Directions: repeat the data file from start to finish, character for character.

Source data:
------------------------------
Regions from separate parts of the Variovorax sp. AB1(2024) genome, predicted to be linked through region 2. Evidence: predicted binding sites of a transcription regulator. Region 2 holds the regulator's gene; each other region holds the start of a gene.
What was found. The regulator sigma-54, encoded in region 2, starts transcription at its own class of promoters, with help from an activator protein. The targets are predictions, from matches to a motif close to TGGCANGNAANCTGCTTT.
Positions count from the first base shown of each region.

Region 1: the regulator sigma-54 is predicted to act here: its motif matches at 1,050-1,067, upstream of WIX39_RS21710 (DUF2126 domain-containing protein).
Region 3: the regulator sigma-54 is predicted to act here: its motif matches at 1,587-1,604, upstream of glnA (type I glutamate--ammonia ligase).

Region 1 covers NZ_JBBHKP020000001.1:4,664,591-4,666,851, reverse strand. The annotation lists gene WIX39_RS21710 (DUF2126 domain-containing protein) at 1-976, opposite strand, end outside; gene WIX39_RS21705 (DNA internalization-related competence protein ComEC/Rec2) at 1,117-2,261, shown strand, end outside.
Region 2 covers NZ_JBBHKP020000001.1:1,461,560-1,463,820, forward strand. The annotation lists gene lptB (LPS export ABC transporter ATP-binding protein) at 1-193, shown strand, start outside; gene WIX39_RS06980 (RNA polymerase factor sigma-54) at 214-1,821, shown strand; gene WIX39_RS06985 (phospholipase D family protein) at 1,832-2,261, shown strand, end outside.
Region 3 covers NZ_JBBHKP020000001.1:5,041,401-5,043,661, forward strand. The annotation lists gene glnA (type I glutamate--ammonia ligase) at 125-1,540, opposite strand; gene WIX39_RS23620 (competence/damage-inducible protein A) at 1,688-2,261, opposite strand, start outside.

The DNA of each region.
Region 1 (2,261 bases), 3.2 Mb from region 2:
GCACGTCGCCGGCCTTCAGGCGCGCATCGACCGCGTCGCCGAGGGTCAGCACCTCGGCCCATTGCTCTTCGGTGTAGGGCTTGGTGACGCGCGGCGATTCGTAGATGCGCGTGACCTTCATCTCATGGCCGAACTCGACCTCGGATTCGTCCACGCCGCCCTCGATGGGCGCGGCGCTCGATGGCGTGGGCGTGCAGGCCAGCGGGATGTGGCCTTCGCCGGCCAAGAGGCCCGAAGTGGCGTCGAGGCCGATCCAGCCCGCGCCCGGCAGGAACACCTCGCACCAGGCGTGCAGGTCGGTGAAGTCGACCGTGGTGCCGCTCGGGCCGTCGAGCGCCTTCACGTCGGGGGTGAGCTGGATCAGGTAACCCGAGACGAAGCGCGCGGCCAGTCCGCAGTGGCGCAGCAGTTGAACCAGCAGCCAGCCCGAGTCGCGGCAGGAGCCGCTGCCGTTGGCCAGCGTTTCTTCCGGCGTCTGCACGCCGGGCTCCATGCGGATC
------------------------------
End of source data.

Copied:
Regions from separate parts of the Variovorax sp. AB1(2024) genome, predicted to be linked through region 2. Evidence: predicted binding sites of a transcription regulator. Region 2 holds the regulator's gene; each other region holds the start of a gene.
What was found. The regulator sigma-54, encoded in region 2, starts transcription at its own class of promoters, with help from an activator protein. The targets are predictions, from matches to a motif close to TGGCANGNAANCTGCTTT.
Positions count from the first base shown of each region.

Region 1: the regulator sigma-54 is predicted to act here: its motif matches at 1,050-1,067, upstream of WIX39_RS21710 (DUF2126 domain-containing protein).
Region 3: the regulator sigma-54 is predicted to act here: its motif matches at 1,587-1,604, upstream of glnA (type I glutamate--ammonia ligase).

Region 1 covers NZ_JBBHKP020000001.1:4,664,591-4,666,851, reverse strand. The annotation lists gene WIX39_RS21710 (DUF2126 domain-containing protein) at 1-976, opposite strand, end outside; gene WIX39_RS21705 (DNA internalization-related competence protein ComEC/Rec2) at 1,117-2,261, shown strand, end outside.
Region 2 covers NZ_JBBHKP020000001.1:1,461,560-1,463,820, forward strand. The annotation lists gene lptB (LPS export ABC transporter ATP-binding protein) at 1-193, shown strand, start outside; gene WIX39_RS06980 (RNA polymerase factor sigma-54) at 214-1,821, shown strand; gene WIX39_RS06985 (phospholipase D family protein) at 1,832-2,261, shown strand, end outside.
Region 3 covers NZ_JBBHKP020000001.1:5,041,401-5,043,661, forward strand. The annotation lists gene glnA (type I glutamate--ammonia ligase) at 125-1,540, opposite strand; gene WIX39_RS23620 (competence/damage-inducible protein A) at 1,688-2,261, opposite strand, start outside.

The DNA of each region.
Region 1 (2,261 bases), 3.2 Mb from region 2:
GCACGTCGCCGGCCTTCAGGCGCGCATCGACCGCGTCGCCGAGGGTCAGCACCTCGGCCCATTGCTCTTCGGTGTAGGGCTTGGTGACGCGCGGCGATTCGTAGATGCGCGTGACCTTCATCTCATGGCCGAACTCGACCTCGGATTCGTCCACGCCGCCCTCGATGGGCGCGGCGCTCGATGGCGTGGGCGTGCAGGCCAGCGGGATGTGGCCTTCGCCGGCCAAGAGGCCCGAAGTGGCGTCGAGGCCGATCCAGCCCGCGCCCGGCAGGAACACCTCGCACCAGGCGTGCAGGTCGGTGAAGTCGACCGTGGTGCCGCTCGGGCCGTCGAGCGCCTTCACGTCGGGGGTGAGCTGGATCAGGTAACCCGAGACGAAGCGCGCGGCCAGTCCGCAGTGGCGCAGCAGTTGAACCAGCAGCCAGCCCGAGTCGCGGCAGGAGCCGCTGCCGTTGGCCAGCGTTTCTTCCGGCGTCTGCACGCCGGGCTCCATGCGGATC